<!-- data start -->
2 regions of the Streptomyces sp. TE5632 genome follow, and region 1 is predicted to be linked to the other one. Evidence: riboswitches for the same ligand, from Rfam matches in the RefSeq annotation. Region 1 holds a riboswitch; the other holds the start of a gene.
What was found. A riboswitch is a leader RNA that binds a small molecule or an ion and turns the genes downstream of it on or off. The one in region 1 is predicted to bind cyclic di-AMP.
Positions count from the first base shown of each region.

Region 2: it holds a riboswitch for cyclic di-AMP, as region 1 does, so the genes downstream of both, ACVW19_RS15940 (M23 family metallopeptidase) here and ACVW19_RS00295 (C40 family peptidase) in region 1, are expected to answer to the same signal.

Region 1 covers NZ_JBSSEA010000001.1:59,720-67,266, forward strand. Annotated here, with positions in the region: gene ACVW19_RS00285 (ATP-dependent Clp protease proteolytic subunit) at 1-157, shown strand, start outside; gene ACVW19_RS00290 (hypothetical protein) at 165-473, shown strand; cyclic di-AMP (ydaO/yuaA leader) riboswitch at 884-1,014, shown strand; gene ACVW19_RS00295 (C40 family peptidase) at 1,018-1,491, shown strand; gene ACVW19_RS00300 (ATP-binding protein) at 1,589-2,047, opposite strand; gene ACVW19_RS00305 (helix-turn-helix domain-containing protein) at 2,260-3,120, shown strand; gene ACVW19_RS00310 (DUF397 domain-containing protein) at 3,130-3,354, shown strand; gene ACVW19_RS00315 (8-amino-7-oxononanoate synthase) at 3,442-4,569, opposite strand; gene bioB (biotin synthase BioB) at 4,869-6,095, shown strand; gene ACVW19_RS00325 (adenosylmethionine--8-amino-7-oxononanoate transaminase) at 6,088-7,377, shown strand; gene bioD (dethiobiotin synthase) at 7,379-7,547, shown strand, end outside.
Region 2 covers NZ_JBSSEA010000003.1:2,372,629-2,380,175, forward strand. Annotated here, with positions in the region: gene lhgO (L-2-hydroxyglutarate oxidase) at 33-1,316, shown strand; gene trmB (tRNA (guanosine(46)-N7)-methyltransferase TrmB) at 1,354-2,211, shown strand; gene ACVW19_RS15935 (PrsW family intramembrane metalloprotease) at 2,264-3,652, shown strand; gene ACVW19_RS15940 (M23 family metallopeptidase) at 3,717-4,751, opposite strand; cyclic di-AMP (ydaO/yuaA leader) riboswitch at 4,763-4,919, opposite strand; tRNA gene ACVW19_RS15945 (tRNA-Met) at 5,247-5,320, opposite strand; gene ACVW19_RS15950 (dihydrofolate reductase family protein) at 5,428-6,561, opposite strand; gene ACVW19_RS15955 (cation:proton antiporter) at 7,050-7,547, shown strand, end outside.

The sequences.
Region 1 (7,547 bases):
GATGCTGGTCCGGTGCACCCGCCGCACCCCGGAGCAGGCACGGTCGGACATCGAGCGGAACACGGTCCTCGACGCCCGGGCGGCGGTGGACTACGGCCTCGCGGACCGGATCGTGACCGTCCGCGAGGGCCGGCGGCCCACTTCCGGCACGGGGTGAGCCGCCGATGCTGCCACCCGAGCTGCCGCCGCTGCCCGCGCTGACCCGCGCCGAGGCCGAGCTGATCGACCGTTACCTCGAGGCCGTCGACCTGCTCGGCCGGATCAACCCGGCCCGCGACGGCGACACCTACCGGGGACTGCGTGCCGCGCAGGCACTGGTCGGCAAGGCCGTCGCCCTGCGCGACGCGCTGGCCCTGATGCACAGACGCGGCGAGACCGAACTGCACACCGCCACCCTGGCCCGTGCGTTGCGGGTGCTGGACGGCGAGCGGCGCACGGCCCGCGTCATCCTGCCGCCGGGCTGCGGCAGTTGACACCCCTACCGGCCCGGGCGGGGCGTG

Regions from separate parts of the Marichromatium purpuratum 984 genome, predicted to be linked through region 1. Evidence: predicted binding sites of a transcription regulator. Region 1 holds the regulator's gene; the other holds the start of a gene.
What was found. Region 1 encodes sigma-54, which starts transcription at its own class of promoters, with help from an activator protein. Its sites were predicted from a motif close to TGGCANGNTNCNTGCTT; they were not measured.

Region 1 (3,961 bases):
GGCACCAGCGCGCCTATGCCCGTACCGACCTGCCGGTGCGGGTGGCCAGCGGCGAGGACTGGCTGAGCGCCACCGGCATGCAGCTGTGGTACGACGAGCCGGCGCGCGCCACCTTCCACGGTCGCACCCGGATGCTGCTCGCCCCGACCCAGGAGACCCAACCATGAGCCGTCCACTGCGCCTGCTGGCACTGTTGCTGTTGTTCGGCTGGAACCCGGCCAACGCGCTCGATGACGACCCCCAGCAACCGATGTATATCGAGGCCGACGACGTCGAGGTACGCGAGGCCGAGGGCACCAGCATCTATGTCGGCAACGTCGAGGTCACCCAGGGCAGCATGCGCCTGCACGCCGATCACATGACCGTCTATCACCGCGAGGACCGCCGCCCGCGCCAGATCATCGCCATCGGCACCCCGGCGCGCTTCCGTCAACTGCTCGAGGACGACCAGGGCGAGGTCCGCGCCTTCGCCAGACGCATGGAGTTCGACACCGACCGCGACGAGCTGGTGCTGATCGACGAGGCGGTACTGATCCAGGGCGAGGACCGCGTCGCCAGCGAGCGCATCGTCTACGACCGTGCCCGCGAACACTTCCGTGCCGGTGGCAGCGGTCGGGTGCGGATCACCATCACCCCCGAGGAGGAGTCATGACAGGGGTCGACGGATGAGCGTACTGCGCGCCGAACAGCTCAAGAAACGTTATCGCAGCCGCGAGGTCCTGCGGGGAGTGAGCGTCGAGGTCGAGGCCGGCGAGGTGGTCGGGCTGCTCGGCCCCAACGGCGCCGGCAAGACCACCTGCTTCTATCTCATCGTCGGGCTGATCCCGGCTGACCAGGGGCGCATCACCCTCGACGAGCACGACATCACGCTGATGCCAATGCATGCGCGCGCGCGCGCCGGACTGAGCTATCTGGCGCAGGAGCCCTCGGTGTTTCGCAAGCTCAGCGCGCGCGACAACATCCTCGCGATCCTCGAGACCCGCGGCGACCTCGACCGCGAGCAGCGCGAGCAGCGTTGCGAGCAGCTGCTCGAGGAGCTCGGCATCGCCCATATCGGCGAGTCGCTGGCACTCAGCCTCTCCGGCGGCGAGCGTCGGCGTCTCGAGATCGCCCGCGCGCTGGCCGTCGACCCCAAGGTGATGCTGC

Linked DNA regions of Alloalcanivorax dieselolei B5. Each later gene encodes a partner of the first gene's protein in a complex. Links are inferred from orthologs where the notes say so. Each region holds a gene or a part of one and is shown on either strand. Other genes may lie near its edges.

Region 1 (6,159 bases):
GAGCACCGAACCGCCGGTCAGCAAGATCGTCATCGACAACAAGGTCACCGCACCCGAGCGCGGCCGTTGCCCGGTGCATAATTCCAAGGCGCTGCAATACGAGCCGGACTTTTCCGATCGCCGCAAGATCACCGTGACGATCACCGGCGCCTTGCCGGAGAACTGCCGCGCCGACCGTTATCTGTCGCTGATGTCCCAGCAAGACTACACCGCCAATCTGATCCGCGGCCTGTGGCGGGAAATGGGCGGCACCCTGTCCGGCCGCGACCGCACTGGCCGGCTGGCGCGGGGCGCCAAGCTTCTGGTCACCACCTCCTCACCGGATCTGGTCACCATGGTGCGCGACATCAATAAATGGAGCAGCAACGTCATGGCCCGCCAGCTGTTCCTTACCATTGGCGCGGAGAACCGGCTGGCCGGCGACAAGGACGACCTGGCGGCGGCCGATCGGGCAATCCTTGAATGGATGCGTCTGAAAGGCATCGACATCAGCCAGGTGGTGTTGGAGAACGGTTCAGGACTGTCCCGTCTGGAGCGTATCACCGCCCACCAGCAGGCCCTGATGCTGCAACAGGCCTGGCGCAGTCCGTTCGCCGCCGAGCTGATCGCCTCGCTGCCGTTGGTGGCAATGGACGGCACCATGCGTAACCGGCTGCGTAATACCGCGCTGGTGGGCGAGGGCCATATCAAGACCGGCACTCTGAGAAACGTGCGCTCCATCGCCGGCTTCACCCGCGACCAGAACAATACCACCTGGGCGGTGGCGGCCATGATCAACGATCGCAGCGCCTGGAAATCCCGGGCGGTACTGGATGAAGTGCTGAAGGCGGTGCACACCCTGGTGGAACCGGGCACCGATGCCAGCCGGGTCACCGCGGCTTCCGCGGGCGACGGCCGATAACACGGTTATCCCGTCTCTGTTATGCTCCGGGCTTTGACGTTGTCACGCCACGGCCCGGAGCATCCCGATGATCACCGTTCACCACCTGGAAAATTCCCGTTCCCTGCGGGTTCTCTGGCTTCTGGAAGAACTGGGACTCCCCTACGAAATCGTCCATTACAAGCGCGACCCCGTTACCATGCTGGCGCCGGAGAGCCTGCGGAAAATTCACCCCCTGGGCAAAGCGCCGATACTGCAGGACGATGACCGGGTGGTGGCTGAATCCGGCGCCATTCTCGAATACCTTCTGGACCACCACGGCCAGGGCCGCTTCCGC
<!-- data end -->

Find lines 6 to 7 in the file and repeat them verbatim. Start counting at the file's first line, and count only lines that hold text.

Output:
Region 2 covers NZ_JBSSEA010000003.1:2,372,629-2,380,175, forward strand. Annotated here, with positions in the region: gene lhgO (L-2-hydroxyglutarate oxidase) at 33-1,316, shown strand; gene trmB (tRNA (guanosine(46)-N7)-methyltransferase TrmB) at 1,354-2,211, shown strand; gene ACVW19_RS15935 (PrsW family intramembrane metalloprotease) at 2,264-3,652, shown strand; gene ACVW19_RS15940 (M23 family metallopeptidase) at 3,717-4,751, opposite strand; cyclic di-AMP (ydaO/yuaA leader) riboswitch at 4,763-4,919, opposite strand; tRNA gene ACVW19_RS15945 (tRNA-Met) at 5,247-5,320, opposite strand; gene ACVW19_RS15950 (dihydrofolate reductase family protein) at 5,428-6,561, opposite strand; gene ACVW19_RS15955 (cation:proton antiporter) at 7,050-7,547, shown strand, end outside.

The sequences.